Sunday, September 27, 2015

Spring Forward

It’s that time again down here in New Zealand – when we have to move the clocks forward an hour for Daylight Saving.  I must admit that when we woke up groggy eyed this morning and looked at the clock and saw it was 7.00am, I had a senior moment.  Was it now 6.00am, or 8.00am?  Robin soon put me right.  “Spring Forward and Fall Back”, he quoted. 

He took himself off to the Hot Rod Show today, so that he could drool over all the brightly painted and chromed cars.  He joined the throngs of thousands of people, all admiring the many cars on display.  There were all sorts of cars inside the hall and out on the grass, plus a number of drag racing cars some of which fired up their engines.  They were not in his price range at all, but he could dream, couldn’t he?  Here a couple which took his fancy.

Blue Camaro A beautiful blue Camaro

Vandal Hotrod Lime green Vandal Hotrod

Meanwhile, I was taking advantage of the lovely weather, pottering about with a few gardening chores.  We are not great gardeners, by any means, but I had a few plants to re-pot, and a couple of shrubs to trim (should I be trimming my lavender bushes – it’s too late now, I already have). 

There were some iris corms that were sprouting away all by themselves in a bucket, long overdue to be planted.  These irises have a bit of a history, as it turns out.  Quite some years ago we went with our SLG friends to New Plymouth to see the Rhododendron Festival where we visited all sorts of gardens.  Rex had purchased some irises and gave each household one each as a token of our trip.  Our iris was duly planted in our garden when we lived in Upper Hutt, and had a few flowers, but nothing spectacular.  When we moved to our new home, I dug up a few corms to take with me.  They went berserk, multiplying like crazy and taking over the garden in front of our new house.  They have been dug up again, split up, some have been given away to new homes, and I still have heaps left.  Guess the moral of the story is that our iris plants prefer Levin to Upper Hutt!

P9270021 The iris corms were sprouting, and now finally planted

With the warmer weather arriving, the rhubarb plants have had a growth spurt too.  There is nothing better than rhubarb crumble for dessert, or stewed rhubarb with our breakfast cereal.

P9270020  The rhubarb patch

Roll on Summer – we say!

Saturday, September 26, 2015

Turn Left at the Rocket

We have often driven past the mysterious rocket on the corner of Jackeytown Road and SH56 on our way to and from Palmerston North.  Finally we decided to turn left at the rocket on our way home recently and see what there was to see in Jackeytown.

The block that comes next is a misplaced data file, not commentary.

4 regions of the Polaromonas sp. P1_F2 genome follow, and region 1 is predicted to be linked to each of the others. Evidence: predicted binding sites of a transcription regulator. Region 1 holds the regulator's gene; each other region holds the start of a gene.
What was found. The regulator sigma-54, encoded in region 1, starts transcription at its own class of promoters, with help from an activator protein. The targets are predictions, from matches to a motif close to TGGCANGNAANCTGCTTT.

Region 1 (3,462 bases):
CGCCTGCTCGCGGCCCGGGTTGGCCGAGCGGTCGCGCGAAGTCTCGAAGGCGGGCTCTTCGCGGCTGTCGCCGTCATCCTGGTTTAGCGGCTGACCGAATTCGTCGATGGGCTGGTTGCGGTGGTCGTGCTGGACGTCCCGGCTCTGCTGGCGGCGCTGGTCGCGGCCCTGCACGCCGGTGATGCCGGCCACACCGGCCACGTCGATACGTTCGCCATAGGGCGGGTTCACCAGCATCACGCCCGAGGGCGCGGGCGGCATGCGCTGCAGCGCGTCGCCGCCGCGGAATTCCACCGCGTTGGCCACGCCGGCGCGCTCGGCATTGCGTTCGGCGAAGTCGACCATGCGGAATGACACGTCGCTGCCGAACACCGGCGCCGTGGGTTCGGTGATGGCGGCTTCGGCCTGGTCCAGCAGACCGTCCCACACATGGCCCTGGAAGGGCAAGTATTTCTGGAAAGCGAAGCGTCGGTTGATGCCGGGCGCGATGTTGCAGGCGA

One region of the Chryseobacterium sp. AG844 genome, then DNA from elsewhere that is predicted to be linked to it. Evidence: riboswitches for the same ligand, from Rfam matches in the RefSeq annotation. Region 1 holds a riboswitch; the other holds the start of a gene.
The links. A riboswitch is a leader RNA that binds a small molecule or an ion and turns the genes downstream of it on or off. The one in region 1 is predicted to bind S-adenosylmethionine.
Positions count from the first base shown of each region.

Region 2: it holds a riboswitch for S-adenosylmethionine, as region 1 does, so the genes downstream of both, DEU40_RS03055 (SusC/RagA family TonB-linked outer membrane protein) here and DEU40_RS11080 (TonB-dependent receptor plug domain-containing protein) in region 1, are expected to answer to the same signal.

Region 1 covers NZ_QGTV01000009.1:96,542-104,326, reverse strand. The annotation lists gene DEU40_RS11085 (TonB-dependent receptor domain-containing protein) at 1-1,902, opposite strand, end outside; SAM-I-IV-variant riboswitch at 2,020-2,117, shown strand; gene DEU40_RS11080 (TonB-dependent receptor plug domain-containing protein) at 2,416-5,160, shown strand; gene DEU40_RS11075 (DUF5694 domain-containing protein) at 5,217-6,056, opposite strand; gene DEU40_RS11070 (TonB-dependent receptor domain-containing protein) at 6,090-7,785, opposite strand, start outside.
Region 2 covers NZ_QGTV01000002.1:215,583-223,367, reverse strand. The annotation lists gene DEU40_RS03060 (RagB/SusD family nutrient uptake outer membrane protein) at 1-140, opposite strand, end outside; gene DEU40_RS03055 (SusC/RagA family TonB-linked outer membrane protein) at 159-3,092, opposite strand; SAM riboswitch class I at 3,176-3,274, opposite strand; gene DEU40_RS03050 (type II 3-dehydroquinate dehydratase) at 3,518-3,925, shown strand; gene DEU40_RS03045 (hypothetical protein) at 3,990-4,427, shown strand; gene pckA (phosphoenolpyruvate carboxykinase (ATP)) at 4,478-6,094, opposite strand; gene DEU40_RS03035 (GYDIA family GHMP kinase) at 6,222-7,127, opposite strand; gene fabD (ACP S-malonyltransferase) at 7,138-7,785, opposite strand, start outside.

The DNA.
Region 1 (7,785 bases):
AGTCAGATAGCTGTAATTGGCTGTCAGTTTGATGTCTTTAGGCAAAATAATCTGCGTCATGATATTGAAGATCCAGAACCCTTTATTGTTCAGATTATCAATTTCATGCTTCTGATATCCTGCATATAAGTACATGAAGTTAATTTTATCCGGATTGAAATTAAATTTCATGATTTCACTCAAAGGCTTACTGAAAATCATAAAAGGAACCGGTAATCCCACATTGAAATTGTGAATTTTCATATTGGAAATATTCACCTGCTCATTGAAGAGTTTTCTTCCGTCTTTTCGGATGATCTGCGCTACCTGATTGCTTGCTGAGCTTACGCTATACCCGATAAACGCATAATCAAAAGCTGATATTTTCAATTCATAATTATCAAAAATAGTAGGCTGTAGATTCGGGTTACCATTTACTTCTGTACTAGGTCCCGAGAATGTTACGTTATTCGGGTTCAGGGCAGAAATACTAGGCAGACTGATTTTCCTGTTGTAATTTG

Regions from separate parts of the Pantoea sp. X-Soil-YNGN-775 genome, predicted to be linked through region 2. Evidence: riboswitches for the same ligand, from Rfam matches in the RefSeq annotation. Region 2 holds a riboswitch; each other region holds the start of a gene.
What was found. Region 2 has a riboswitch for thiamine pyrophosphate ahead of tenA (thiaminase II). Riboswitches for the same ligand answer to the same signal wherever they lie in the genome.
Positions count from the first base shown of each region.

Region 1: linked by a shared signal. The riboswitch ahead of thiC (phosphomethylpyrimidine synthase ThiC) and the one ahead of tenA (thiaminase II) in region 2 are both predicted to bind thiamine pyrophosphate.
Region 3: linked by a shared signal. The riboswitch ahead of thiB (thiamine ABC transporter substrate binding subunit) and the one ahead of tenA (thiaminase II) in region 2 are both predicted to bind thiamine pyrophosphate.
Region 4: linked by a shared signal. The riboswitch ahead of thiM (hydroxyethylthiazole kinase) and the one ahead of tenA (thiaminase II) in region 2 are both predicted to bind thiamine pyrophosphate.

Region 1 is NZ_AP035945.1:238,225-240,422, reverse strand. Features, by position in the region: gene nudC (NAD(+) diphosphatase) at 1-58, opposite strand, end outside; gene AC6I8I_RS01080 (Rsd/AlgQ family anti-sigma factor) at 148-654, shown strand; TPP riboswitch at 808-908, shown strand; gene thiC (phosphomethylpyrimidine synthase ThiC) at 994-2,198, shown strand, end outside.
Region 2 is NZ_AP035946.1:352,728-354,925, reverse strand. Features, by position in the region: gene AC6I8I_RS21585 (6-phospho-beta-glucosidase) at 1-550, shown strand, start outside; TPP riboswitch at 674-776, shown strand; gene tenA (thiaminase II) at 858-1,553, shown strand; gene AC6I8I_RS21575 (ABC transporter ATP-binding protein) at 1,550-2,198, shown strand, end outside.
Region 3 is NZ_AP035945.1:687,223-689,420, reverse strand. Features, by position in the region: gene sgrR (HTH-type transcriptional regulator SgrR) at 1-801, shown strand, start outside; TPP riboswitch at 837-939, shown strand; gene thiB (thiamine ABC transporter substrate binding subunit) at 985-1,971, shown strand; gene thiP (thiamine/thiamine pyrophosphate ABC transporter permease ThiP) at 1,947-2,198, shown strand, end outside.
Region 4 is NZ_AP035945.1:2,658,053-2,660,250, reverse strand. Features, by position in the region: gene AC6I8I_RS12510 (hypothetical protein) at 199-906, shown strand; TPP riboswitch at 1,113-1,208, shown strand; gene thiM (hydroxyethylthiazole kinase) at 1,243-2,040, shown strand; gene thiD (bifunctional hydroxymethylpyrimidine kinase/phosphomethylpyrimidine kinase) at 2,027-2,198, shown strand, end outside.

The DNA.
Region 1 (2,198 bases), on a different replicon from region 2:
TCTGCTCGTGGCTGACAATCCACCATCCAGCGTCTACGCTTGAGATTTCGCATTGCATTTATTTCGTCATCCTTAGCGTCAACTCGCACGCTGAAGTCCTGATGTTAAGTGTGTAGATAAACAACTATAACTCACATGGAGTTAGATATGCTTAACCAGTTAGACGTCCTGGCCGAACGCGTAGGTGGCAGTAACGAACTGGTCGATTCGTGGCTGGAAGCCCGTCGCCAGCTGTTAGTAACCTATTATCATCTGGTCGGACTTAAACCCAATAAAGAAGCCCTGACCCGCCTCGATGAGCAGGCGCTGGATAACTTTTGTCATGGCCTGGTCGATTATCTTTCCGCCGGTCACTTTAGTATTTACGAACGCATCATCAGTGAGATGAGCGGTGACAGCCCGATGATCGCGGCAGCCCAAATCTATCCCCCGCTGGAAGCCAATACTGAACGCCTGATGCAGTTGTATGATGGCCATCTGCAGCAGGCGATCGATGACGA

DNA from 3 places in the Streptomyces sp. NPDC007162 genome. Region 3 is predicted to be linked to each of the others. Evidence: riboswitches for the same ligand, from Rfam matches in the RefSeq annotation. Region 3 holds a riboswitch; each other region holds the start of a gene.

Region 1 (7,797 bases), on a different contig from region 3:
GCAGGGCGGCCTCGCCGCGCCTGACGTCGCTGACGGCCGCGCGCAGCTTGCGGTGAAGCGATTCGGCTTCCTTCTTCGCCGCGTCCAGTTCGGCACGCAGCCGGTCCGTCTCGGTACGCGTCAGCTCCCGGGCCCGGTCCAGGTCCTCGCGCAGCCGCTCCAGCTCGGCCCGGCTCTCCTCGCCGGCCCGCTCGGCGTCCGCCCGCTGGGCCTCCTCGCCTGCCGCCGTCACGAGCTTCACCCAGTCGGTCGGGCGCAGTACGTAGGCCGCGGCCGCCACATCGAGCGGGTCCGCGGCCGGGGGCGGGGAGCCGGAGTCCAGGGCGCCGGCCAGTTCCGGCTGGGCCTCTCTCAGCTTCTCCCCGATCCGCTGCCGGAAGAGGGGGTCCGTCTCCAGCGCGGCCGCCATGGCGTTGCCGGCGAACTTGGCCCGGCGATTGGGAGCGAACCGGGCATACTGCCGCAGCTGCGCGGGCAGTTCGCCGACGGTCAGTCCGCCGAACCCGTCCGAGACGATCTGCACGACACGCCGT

P9050077Let’s explore Jackeytown

The small settlement of Jackeytown was settled in a natural clearing in the densely forest covered Manawatu. It is named after the area, Tiakitahuna, but that was too difficult to say, so the English settlers changed the name to  Jackeytown.  In 1878 Jackeytown consisted of only about twenty houses.  There was also a general store, and a single room primary school was erected in 1882.  

The road ended at the Manawatu River, and the area seems to consist of farms and life style properties.  On our recent visit to the Te Manawa Museum we read how the early residents of Jackeytown hoped that their new settlement would become the hub of the Manawatu,  and that the Manawatu River would become the super highway of its time, transporting goods to other towns.  That didn’t happen, and Jackeytown practically sunk into oblivion.  We stopped to look at some shaggy Highland Cattle who didn’t seem to mind having the photo taken.


P9050073  Highland Cattle in Jackeytown

The Tiakitahuna Rocket was placed on the corner of SH56 by locals wanting to mark the locality after the the Foxton Branch railway was closed and uplifted leaving the area bereft of identification.  The old Tiakitahuna rail station existed just over SH56  but now nothing is left.

Old Tiakitahuna Station circa 1955

The original rocket was made of 44 gallon oil drums welded end to end.  The rocket was rebuilt about the 1980’s with the assistance of a local brewery and painted bright red. The centenary years of 1864-1964 were painted at the top while the district name was painted down the barrel.   Right from the day of its construction the rocket has become been a familiar and valued land-mark at the intersection of two alternate road entrances to Palmerston North City.

Then, horror of horrors, the rocket disappeared,  taken away, it was reported, by men in high-vis vests.   It was found that Stevensons Structural Engineers, of Tokomaru, were behind the disappearance.  Thankfully, the rocket has now been returned to it’s place on the corner, earthquake strengthened and repainted blue, with new dates painted along it’s length to commemorate the 150-year anniversary. The landmark rocket proudly proclaiming that travellers are passing through Tiakitahuna is back doing it’s job, and all it well in this part of the world.

P9050078 The Rocket on SH56